Jason Kilar, CEO of Hulu, made good on his promise that his streaming video service would have 1 million paying customers before the end of the year. Speaking at a Goldman Sachs conference, Kilar also said Hulu is spending more than $375 million for content during 2011. Subscriptions to the premium Hulu Plus costs $7.99 a month, and Kilar said Hulu is on track to hit $500 million in revenue alone this year.

The status of Hulu’s potential sale remains in limbo even though bids reportedly in the neighborhood of $2 million have been received by its joint equity owners News Corp, The Walt Disney Co., Comcast Corp.’s NBCUniversal and private equity firm Providence Equity Partners. Companies making the bids include Google, Amazon, DirecTV Group and Dish Network, now that Yahoo! has been sidelined by management issues.

Several months ago Bob Iger, president and chief executive officer of The Walt Disney Company, said the owners were fully committed to selling Hulu. On Wednesday, News Corp. chief operating officer Chase Carey reiterated to Reuters that a potential sale was still being evaluated, a comment he previously made during News Corp.’s earnings call in August.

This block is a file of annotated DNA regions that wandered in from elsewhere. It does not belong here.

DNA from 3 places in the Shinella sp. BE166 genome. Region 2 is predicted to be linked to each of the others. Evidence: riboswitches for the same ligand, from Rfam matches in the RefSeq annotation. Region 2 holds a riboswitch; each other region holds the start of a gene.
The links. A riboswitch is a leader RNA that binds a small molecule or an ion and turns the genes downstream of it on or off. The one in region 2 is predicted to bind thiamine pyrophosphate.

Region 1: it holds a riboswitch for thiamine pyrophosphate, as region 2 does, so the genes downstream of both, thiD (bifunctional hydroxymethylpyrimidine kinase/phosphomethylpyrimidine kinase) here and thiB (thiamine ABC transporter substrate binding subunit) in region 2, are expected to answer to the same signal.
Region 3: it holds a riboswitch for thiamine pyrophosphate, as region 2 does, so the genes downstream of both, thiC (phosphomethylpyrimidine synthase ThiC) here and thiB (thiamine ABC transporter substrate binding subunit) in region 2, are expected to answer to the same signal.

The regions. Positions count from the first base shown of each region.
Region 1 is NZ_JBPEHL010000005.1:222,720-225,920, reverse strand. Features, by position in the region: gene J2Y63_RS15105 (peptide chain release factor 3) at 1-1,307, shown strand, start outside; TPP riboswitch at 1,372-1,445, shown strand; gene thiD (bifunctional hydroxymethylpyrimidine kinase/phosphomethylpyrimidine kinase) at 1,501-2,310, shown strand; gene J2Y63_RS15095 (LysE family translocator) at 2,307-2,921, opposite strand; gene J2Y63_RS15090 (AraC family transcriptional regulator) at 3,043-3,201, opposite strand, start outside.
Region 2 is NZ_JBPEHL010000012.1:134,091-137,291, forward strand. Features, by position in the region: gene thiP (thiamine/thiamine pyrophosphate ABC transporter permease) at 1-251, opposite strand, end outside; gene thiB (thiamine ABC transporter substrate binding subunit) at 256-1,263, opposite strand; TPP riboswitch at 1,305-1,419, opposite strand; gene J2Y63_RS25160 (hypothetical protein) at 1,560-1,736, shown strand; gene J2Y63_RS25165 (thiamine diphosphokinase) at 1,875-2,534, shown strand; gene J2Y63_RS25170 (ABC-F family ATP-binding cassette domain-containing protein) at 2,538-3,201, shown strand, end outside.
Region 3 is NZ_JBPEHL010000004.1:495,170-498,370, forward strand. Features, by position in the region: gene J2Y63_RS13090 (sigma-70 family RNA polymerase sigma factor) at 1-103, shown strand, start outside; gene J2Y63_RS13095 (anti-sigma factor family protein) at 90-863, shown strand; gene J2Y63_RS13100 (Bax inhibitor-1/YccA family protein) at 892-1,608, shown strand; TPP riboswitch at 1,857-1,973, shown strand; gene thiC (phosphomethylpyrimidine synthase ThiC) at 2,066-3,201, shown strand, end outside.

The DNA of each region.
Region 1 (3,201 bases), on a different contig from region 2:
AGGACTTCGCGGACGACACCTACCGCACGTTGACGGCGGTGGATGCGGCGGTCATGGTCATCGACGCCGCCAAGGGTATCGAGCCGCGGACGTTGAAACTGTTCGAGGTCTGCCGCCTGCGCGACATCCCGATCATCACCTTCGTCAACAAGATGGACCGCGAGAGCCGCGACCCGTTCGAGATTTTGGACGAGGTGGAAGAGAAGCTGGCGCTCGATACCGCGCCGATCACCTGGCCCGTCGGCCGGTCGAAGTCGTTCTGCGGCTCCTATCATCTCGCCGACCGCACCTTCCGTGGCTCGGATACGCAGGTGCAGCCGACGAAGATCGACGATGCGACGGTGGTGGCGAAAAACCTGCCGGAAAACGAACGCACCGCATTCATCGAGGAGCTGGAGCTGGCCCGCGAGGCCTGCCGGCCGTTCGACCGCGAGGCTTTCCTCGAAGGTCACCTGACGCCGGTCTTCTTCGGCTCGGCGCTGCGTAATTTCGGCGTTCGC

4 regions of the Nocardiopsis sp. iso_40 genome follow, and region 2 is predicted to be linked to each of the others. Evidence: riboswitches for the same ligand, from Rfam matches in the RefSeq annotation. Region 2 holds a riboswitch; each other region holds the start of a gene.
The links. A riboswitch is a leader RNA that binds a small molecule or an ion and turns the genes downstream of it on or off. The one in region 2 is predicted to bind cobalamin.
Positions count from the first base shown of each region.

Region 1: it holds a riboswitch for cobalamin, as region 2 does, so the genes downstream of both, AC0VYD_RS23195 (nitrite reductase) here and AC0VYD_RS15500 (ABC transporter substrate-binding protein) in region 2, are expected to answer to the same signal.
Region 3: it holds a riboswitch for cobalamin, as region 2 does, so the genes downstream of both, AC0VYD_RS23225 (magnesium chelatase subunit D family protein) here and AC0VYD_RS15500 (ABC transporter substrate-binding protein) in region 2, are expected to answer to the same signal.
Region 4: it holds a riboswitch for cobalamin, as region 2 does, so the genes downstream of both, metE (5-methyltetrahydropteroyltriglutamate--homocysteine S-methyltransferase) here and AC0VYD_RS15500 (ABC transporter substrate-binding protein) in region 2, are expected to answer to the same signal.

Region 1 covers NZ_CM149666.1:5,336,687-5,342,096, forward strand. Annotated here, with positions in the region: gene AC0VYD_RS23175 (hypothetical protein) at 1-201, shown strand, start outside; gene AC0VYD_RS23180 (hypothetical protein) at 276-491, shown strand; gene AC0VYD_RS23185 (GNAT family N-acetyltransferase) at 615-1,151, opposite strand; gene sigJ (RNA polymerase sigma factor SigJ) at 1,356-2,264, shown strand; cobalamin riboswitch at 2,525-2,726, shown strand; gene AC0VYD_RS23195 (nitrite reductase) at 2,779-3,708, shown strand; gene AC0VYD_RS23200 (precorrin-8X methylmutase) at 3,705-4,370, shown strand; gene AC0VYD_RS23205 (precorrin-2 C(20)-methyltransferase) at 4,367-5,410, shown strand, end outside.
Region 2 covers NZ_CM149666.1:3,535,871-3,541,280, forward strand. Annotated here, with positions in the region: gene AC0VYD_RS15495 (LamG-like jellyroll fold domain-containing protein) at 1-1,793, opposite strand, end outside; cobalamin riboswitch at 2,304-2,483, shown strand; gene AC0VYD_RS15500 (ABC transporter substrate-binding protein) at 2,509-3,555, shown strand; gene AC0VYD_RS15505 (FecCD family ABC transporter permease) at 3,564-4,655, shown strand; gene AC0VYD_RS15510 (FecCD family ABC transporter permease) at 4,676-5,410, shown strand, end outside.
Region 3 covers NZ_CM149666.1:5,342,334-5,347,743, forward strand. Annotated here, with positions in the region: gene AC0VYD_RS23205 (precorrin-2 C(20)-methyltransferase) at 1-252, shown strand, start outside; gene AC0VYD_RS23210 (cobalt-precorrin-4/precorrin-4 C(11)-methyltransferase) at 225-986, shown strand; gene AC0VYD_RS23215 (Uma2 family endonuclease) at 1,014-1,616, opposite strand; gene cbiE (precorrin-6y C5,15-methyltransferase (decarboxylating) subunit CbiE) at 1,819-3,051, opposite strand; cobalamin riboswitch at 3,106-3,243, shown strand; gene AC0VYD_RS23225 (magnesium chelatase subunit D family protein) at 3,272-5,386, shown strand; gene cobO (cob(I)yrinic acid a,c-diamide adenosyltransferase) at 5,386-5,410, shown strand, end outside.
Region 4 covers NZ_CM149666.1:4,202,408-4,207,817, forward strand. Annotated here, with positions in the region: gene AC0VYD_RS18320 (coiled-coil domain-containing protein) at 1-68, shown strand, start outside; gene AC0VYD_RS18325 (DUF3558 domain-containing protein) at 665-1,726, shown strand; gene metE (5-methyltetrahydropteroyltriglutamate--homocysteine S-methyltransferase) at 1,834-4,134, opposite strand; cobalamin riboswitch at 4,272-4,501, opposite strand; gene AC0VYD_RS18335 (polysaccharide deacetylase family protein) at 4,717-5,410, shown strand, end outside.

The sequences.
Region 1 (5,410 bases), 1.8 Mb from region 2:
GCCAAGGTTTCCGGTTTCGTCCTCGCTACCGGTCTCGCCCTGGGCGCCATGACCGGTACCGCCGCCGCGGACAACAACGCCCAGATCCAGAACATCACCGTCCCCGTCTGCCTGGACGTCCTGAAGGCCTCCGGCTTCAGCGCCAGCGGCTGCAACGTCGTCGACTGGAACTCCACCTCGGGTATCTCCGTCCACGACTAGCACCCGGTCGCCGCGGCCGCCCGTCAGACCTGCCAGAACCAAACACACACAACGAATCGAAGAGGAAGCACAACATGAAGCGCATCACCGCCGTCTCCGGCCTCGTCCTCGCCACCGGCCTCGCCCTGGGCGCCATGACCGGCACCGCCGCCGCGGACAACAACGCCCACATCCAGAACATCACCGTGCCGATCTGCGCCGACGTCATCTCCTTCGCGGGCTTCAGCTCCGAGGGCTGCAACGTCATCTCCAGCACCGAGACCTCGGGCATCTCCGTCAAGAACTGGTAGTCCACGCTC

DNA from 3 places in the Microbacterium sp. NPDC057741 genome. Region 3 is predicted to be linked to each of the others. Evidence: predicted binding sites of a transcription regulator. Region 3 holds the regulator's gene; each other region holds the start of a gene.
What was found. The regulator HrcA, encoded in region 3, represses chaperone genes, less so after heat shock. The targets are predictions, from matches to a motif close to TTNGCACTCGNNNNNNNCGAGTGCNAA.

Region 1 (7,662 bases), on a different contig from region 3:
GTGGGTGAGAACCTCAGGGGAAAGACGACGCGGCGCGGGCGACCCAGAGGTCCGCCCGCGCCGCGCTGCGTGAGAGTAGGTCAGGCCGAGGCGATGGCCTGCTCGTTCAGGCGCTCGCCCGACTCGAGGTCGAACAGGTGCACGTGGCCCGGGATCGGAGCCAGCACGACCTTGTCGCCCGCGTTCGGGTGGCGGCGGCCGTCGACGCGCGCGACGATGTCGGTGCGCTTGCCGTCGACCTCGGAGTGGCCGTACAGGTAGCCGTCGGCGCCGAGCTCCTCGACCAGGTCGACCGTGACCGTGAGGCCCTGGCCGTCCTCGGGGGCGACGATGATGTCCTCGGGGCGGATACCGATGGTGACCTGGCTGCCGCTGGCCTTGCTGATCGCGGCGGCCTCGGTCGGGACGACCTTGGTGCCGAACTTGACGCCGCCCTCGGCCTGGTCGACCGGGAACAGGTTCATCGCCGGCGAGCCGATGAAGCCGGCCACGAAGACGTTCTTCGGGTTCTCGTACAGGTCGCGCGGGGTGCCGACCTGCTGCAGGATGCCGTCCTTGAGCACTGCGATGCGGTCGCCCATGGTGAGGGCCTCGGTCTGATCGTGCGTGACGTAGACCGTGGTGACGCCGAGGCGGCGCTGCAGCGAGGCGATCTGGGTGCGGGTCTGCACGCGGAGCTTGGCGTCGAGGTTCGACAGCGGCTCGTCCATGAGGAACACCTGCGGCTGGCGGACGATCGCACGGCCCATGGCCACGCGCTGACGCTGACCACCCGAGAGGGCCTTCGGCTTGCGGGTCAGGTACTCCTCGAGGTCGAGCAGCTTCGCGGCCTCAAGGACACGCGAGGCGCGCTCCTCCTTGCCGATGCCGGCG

The other two owners have not shared their opinion. NBCUniversal is not involved in Hulu management decisions, however, as part of the regulatory restrictions attached to its takeover.

One of the major question marks hovering over negotiations regards what exactly a buyer would get, which is not an easy to determine in the complicated world of licensing and streaming rights. As CBS CEO Les Moonves said at a Paley Media Center event on Thursday, “What are they getting and how long are they getting it? Are they buying two years of programs for $2 billion? I don’t know. … I shouldn’t say more, I’ll get in trouble.” CBS does not license content to Hulu.

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